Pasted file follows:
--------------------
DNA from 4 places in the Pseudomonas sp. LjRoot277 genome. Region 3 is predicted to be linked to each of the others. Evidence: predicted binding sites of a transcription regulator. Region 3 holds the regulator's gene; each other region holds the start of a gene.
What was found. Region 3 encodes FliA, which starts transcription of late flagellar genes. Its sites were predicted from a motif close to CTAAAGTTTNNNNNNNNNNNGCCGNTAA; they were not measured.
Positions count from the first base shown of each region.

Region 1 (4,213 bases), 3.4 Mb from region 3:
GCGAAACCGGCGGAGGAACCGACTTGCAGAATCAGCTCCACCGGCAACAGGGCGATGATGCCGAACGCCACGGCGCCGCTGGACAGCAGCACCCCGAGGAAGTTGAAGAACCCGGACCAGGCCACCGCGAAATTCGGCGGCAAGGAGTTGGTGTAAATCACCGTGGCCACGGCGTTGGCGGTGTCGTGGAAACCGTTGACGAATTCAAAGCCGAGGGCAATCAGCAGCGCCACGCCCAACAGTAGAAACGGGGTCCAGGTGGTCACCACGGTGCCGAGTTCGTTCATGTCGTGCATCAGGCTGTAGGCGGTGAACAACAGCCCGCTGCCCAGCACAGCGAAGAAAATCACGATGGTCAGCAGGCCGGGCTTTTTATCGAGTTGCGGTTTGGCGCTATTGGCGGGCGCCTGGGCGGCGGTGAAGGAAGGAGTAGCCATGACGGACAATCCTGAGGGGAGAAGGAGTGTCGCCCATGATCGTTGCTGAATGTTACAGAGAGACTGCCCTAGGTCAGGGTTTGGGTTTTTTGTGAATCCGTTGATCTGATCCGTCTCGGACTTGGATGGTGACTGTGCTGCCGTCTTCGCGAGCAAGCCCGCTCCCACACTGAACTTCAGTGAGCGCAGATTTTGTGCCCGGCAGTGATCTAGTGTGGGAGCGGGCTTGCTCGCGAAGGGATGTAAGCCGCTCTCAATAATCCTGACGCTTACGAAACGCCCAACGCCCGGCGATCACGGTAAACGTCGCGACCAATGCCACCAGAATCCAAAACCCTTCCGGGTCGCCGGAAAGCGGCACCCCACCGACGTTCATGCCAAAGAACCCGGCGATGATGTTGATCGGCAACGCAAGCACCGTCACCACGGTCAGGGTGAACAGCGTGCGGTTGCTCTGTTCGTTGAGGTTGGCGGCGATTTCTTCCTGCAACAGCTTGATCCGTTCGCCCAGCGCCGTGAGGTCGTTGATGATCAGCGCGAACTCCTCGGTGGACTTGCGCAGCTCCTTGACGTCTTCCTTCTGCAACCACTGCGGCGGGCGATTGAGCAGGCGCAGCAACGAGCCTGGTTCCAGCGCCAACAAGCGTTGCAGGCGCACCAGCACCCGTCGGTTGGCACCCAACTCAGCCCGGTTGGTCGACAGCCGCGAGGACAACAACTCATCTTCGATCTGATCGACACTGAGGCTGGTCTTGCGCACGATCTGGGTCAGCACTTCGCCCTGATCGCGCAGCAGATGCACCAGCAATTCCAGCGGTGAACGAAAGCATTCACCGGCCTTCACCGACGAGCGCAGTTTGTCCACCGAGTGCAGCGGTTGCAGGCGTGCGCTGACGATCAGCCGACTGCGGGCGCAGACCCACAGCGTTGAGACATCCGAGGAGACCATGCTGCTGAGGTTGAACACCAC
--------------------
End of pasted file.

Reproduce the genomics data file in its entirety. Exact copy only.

DNA from 4 places in the Pseudomonas sp. LjRoot277 genome. Region 3 is predicted to be linked to each of the others. Evidence: predicted binding sites of a transcription regulator. Region 3 holds the regulator's gene; each other region holds the start of a gene.
What was found. Region 3 encodes FliA, which starts transcription of late flagellar genes. Its sites were predicted from a motif close to CTAAAGTTTNNNNNNNNNNNGCCGNTAA; they were not measured.
Positions count from the first base shown of each region.

Region 1 (4,213 bases), 3.4 Mb from region 3:
GCGAAACCGGCGGAGGAACCGACTTGCAGAATCAGCTCCACCGGCAACAGGGCGATGATGCCGAACGCCACGGCGCCGCTGGACAGCAGCACCCCGAGGAAGTTGAAGAACCCGGACCAGGCCACCGCGAAATTCGGCGGCAAGGAGTTGGTGTAAATCACCGTGGCCACGGCGTTGGCGGTGTCGTGGAAACCGTTGACGAATTCAAAGCCGAGGGCAATCAGCAGCGCCACGCCCAACAGTAGAAACGGGGTCCAGGTGGTCACCACGGTGCCGAGTTCGTTCATGTCGTGCATCAGGCTGTAGGCGGTGAACAACAGCCCGCTGCCCAGCACAGCGAAGAAAATCACGATGGTCAGCAGGCCGGGCTTTTTATCGAGTTGCGGTTTGGCGCTATTGGCGGGCGCCTGGGCGGCGGTGAAGGAAGGAGTAGCCATGACGGACAATCCTGAGGGGAGAAGGAGTGTCGCCCATGATCGTTGCTGAATGTTACAGAGAGACTGCCCTAGGTCAGGGTTTGGGTTTTTTGTGAATCCGTTGATCTGATCCGTCTCGGACTTGGATGGTGACTGTGCTGCCGTCTTCGCGAGCAAGCCCGCTCCCACACTGAACTTCAGTGAGCGCAGATTTTGTGCCCGGCAGTGATCTAGTGTGGGAGCGGGCTTGCTCGCGAAGGGATGTAAGCCGCTCTCAATAATCCTGACGCTTACGAAACGCCCAACGCCCGGCGATCACGGTAAACGTCGCGACCAATGCCACCAGAATCCAAAACCCTTCCGGGTCGCCGGAAAGCGGCACCCCACCGACGTTCATGCCAAAGAACCCGGCGATGATGTTGATCGGCAACGCAAGCACCGTCACCACGGTCAGGGTGAACAGCGTGCGGTTGCTCTGTTCGTTGAGGTTGGCGGCGATTTCTTCCTGCAACAGCTTGATCCGTTCGCCCAGCGCCGTGAGGTCGTTGATGATCAGCGCGAACTCCTCGGTGGACTTGCGCAGCTCCTTGACGTCTTCCTTCTGCAACCACTGCGGCGGGCGATTGAGCAGGCGCAGCAACGAGCCTGGTTCCAGCGCCAACAAGCGTTGCAGGCGCACCAGCACCCGTCGGTTGGCACCCAACTCAGCCCGGTTGGTCGACAGCCGCGAGGACAACAACTCATCTTCGATCTGATCGACACTGAGGCTGGTCTTGCGCACGATCTGGGTCAGCACTTCGCCCTGATCGCGCAGCAGATGCACCAGCAATTCCAGCGGTGAACGAAAGCATTCACCGGCCTTCACCGACGAGCGCAGTTTGTCCACCGAGTGCAGCGGTTGCAGGCGTGCGCTGACGATCAGCCGACTGCGGGCGCAGACCCACAGCGTTGAGACATCCGAGGAGACCATGCTGCTGAGGTTGAACACCAC